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Is Low Fluence Nd:YAG Effective and Safe for Treating Senile Lentigo?

Neodymium:Yttrium-Aluminum-Garnet (Nd:YAG) laser treatments are popular and effective for treating many pigmentary conditions, but may lead to post-laser hyperpigmentation for some patients. A low fluence Nd: YAG treatment, also known as laser toning, may be a better option for treating benign lesions such as senile lentigo.

Senile lentigo, while not harmful to health, consist of well-defined, annular or ovoid, uniform tan to brown, small macule or patches, found mostly on sun-exposed skin, such as the face, dorsal hands, and extensor forearms. A recent study sought to examine the efficacy of using laser toning to treat these pigmentary lesions. This small, retrospective case study included 12 patients who were treated at least four times with low fluence 1,064 nm QS Nd:YAG laser for skin brightening. Patients were older than 40 years of age and had moderate to severe grade of multiple senile lentigines on the face.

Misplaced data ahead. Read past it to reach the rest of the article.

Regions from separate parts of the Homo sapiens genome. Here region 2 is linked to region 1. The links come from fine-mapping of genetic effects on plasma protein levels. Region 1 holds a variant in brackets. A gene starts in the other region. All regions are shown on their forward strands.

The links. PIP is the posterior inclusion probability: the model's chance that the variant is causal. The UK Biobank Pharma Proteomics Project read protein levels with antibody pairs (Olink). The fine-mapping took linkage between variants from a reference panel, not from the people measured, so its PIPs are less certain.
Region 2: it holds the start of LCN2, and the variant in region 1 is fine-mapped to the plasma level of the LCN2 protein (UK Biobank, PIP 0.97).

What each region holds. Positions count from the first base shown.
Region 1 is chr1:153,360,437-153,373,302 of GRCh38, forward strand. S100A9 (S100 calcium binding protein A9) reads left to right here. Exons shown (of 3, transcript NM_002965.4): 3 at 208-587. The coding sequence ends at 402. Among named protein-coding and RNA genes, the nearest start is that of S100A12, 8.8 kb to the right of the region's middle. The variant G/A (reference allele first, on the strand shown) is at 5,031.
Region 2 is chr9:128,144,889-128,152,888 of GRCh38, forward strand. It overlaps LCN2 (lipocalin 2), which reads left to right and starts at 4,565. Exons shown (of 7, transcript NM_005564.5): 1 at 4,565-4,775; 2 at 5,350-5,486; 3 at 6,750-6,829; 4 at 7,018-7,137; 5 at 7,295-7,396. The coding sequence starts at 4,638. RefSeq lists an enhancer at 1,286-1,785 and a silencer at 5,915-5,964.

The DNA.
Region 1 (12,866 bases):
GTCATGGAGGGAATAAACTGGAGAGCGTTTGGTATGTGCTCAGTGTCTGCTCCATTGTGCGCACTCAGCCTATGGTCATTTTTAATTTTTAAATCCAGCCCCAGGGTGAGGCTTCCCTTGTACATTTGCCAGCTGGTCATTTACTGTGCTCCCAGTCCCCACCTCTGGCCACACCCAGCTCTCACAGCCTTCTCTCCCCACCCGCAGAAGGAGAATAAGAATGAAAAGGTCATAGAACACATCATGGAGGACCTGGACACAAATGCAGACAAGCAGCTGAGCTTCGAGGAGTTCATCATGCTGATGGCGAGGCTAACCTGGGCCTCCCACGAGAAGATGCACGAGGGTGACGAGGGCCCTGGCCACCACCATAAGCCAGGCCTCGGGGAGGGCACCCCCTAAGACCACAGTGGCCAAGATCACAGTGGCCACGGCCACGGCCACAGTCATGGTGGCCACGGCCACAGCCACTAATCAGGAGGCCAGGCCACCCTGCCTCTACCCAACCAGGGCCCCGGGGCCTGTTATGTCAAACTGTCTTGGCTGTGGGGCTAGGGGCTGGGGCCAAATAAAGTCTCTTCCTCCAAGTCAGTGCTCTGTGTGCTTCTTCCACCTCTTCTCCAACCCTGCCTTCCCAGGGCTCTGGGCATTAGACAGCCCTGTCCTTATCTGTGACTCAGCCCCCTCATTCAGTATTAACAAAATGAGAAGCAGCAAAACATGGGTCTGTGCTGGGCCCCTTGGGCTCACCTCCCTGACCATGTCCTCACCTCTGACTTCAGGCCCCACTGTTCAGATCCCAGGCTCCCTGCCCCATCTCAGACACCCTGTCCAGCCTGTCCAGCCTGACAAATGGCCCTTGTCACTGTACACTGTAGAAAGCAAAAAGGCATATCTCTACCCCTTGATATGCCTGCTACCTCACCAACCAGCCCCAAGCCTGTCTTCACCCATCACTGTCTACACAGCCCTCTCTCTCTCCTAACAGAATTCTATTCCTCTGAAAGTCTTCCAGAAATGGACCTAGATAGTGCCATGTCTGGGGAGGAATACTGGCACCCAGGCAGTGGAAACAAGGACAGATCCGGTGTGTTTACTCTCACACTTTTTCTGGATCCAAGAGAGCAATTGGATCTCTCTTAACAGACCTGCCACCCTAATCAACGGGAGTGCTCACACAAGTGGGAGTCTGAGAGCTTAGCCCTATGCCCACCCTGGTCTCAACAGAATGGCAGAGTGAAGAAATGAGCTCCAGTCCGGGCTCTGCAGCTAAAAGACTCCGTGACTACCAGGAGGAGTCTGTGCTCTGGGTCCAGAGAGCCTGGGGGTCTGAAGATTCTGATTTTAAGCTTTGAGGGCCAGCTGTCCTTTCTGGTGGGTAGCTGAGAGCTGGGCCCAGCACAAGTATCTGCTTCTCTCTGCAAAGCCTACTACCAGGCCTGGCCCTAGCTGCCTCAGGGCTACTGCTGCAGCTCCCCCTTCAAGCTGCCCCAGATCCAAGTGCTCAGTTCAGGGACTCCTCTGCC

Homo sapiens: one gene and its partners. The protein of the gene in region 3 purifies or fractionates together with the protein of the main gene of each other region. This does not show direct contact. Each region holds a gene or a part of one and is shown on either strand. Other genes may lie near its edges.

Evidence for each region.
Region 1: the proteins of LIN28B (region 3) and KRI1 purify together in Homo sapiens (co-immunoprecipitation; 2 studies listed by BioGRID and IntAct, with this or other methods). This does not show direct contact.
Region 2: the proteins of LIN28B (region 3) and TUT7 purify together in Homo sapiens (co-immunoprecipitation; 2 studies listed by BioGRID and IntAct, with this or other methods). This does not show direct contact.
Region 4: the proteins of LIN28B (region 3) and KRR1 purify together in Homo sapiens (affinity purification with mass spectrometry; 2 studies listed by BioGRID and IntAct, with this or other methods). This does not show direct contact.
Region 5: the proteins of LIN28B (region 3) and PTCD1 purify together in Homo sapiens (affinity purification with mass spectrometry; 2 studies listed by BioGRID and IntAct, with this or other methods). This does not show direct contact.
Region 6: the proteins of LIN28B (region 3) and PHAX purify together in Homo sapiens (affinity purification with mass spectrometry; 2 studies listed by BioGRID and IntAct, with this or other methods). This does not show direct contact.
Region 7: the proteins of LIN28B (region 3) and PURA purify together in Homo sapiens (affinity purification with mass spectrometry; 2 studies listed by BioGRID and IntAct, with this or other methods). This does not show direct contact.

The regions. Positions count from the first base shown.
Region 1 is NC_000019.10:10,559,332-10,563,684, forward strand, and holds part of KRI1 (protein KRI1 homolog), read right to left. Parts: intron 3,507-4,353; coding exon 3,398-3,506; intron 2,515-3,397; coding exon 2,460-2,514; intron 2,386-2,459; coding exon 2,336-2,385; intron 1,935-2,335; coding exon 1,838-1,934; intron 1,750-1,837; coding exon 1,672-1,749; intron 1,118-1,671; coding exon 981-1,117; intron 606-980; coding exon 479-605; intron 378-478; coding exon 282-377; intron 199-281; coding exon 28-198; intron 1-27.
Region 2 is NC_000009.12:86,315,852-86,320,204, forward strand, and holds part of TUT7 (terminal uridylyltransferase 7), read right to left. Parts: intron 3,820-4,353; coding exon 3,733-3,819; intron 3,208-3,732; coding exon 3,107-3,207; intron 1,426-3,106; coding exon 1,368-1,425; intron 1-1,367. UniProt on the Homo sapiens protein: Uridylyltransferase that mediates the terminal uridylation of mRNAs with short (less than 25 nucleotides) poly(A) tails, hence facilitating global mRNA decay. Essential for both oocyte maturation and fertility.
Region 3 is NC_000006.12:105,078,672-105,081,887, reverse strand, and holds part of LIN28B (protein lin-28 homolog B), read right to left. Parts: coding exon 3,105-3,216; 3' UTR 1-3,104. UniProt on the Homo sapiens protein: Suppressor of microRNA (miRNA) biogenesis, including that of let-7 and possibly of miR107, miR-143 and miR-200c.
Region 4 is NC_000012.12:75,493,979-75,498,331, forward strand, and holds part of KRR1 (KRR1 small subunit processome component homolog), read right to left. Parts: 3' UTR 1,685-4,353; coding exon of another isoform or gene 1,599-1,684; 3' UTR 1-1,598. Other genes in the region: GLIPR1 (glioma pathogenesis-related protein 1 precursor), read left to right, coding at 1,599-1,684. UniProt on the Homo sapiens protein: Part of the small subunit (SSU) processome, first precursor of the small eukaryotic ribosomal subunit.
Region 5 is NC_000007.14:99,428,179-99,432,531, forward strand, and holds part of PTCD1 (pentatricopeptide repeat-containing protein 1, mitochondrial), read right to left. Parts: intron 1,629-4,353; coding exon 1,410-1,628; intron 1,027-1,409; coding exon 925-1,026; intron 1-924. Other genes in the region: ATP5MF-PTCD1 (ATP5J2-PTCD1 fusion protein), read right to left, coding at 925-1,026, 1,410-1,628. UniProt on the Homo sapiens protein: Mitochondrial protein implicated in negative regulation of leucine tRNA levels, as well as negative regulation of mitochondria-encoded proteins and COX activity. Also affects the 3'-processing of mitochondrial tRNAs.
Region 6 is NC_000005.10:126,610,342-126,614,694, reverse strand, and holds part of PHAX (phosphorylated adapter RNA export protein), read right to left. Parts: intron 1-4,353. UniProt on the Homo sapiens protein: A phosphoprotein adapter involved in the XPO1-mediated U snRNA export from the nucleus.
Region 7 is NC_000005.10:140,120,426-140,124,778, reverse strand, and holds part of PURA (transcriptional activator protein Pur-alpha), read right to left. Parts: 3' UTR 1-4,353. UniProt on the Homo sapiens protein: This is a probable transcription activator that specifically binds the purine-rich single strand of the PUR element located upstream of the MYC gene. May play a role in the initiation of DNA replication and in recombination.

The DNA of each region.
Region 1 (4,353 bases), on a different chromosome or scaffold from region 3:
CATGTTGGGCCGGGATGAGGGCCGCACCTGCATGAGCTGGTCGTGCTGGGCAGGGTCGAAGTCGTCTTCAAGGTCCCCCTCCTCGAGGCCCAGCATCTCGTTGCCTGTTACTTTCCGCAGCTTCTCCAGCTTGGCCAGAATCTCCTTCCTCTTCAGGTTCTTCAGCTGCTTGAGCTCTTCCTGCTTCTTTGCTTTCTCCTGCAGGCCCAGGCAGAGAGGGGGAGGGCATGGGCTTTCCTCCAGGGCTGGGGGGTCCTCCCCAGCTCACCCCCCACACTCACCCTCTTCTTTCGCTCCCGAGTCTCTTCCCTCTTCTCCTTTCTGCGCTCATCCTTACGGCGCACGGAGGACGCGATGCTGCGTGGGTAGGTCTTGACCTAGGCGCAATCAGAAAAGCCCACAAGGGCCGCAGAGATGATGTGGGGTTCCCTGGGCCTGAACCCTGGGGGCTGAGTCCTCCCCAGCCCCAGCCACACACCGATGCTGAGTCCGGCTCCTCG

The results showed that most patients experienced marked improvement or more satisfactory results without permanent injuries, such as scarring or pigmentary changes. These changes were achieved in as few as three sessions. However, limitations such as the small sample size and retrospective design preclude any cause-and-effect conclusions.

The authors state that laser toning could be a new approach to treating senile lentigo, especially due to the safe profile of the laser. If patients need to avoid recovery downtime or who are at risk for post-inflammatory hyperpigmentation, this may offer an acceptable alternative to conventional laser systems.

 

Byline: Martha L. Sikes, MS, RPh, PA-C

Posted: October 16, 2017

Source: KoreaMed Synapse
Adapted from the original article.

[Image: Shutterstock]




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